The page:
I love helping to spread the news about our AARP travel surveys, which explore people 45-plus and their vacation and travel habits. On more than one occasion, I find myself on the wrong side of the research, and I try to adjust. I had one of those self-adjustments this month around multigenerational travel. The most recent survey found that almost half of the folks surveyed planned to take a multigenerational trip in the next 12 months. I wasn’t in that category, so I decided to change that.
I love road trips. I've been crazy about them ever since the days when my parents loaded my two sisters and me into the Pontiac station wagon and went off to visit relatives or take a family vacation. On Sundays we would go for long family drives, and I always secretly wished my dad would aim the car toward the unknown and we'd be off on an unexpected adventure. Flying will never hold the anticipation and joy the highway does for me - but that doesn't mean the long and winding road can't be even sweeter.
The leaves of the maple trees have turned an iridescent gold along the Oregon coast and in the inland woods, suggesting that each leaf shines from an inner glow generated by the sun. Among them in perfect harmony are the deep reds of the amber leaves, adding to the chromatic mix that creates the beauty of nature's clock, ticking off the days to winter.
There is a sweetness to the distance that intersects with time and necessity to call one to the open road. It comes from beyond the mountains and the far side of the widest rivers, just a whisper at first and then a summons that mimics the lure of the fictional island of World War II's Bali Hai that called the sailors to "Come to me, come to me ..."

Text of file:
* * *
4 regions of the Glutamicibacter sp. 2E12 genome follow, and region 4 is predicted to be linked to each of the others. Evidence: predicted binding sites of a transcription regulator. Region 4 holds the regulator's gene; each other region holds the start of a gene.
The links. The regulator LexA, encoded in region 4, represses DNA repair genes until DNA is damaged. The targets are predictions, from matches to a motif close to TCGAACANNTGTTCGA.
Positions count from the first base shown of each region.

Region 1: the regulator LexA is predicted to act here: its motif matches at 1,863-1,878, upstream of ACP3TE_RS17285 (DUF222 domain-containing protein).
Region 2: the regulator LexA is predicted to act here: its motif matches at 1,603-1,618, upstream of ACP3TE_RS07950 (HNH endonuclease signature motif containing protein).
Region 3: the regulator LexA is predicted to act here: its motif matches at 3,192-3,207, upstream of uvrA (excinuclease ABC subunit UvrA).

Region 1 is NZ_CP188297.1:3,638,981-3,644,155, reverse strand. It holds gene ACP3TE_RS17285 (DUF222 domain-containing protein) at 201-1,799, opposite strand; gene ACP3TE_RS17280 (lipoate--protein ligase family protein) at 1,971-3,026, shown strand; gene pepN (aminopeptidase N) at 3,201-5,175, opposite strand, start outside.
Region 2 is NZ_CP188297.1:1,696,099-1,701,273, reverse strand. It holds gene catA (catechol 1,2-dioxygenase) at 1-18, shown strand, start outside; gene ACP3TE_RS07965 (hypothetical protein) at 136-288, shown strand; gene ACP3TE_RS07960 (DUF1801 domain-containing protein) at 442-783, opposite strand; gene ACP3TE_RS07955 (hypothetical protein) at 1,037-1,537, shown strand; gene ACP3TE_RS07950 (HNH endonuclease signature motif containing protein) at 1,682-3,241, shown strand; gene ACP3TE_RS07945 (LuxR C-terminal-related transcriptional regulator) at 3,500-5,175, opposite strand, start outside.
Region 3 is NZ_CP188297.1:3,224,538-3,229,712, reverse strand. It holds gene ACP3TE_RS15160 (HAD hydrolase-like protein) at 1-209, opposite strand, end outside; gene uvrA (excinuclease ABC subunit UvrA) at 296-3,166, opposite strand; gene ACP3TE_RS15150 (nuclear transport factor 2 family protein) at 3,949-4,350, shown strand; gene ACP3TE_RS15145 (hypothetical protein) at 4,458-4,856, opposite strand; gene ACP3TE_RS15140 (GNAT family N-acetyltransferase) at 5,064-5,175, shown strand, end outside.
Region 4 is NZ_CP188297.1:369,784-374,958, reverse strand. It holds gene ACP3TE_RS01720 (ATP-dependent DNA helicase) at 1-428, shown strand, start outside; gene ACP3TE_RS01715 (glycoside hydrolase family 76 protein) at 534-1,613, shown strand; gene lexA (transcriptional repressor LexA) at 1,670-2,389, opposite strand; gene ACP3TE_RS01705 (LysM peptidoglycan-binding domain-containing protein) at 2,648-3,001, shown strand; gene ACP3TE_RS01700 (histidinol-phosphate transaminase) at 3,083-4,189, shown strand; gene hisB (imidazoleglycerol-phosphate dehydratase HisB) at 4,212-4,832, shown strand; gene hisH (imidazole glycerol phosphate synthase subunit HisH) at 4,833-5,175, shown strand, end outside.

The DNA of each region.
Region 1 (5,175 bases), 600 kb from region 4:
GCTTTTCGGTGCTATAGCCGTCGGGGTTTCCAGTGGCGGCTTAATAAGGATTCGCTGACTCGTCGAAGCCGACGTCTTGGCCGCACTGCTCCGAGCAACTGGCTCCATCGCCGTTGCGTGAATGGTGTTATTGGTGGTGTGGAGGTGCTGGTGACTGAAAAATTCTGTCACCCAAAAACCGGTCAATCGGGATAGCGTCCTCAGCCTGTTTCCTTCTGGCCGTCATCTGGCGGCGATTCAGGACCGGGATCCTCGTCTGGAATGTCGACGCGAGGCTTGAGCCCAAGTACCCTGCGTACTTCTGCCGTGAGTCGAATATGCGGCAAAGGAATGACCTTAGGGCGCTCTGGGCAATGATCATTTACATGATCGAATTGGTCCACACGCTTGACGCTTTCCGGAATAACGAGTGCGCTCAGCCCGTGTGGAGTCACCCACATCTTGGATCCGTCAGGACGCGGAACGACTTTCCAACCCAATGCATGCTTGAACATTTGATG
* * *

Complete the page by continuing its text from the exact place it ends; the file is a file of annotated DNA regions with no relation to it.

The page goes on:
Recently, 81-year-old Goldie Hunt and her husband, Vernon Hunt, 91, were reported missing after they set out on a 500-mile car trip from Garnet, Kansas to visit Goldie's twin sister in Dwight, Ill. The alarming story thankfully came to a happy ending several days later when they were spotted by a law enforcement officer as they asked for directions in Michigan. The Hunts' experience reminds me of a heartbreaking story several years ago 0f a Pennsylvania couple, William Fresch, 85, and his wife Betty, 79, who got lost driving home. Their bodies were found near their car the next morning after a frigid January night. These stories are terrifying for those of us who care for older loved ones.
It's that time of year again: School's out, the pools are in full use, the heat is on and so it's time for the annual traveling with grandkids blog! So get out the suitcases, sunscreen, ear plugs and patience ... and let's hit the road.
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